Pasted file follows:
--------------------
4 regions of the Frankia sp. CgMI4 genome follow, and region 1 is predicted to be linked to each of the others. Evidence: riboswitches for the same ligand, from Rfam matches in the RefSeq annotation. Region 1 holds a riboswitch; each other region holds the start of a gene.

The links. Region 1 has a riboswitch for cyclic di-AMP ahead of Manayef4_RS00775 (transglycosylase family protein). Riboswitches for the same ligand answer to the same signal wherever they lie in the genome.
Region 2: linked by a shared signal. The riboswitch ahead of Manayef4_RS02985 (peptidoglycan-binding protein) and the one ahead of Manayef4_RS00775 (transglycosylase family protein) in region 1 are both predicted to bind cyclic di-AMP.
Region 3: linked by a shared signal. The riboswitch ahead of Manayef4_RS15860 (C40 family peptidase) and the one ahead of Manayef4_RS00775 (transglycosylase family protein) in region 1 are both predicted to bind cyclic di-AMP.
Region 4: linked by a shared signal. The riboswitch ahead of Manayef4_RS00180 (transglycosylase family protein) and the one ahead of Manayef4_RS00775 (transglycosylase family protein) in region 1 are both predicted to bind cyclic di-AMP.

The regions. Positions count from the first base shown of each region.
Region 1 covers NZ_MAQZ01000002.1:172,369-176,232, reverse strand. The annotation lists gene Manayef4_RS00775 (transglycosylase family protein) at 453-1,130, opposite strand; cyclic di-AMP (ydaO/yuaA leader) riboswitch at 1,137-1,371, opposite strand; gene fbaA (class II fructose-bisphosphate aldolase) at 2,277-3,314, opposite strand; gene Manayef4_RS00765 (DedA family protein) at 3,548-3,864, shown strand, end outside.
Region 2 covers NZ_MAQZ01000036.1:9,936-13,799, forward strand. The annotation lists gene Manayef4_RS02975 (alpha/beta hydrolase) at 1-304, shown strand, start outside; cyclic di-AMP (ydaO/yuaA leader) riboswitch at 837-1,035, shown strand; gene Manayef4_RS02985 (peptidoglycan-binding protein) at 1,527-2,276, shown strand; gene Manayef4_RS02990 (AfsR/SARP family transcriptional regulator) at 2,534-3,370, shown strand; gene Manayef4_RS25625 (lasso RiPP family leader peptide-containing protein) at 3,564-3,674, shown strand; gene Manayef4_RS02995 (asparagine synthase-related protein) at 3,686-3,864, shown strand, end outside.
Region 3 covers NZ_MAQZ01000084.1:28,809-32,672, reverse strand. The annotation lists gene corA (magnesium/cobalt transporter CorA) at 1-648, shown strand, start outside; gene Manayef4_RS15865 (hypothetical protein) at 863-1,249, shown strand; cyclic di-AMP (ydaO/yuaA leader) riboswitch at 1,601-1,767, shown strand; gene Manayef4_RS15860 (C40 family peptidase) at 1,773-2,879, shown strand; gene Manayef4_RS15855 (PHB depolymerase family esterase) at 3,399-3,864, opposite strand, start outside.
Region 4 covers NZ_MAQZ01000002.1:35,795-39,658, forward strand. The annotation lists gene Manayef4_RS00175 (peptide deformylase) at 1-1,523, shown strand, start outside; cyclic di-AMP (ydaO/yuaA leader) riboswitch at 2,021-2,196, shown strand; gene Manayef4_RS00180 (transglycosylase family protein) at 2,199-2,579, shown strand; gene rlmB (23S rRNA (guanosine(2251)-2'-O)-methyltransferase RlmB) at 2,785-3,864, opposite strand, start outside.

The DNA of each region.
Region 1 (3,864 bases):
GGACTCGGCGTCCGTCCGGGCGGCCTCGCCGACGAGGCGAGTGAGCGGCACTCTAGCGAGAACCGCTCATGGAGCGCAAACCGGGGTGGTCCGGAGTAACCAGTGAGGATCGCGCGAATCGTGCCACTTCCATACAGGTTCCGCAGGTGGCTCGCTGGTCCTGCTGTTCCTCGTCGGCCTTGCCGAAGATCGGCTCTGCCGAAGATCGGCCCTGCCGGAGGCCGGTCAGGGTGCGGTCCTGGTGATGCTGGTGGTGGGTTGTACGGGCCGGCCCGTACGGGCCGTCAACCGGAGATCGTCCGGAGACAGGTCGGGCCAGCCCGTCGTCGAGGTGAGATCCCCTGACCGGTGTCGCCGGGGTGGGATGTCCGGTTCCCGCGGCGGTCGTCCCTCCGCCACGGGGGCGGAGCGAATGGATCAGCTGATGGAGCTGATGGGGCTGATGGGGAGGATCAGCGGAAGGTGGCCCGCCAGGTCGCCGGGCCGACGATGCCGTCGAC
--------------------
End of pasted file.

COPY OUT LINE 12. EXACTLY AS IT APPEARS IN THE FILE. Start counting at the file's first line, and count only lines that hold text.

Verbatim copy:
Region 1 (3,864 bases):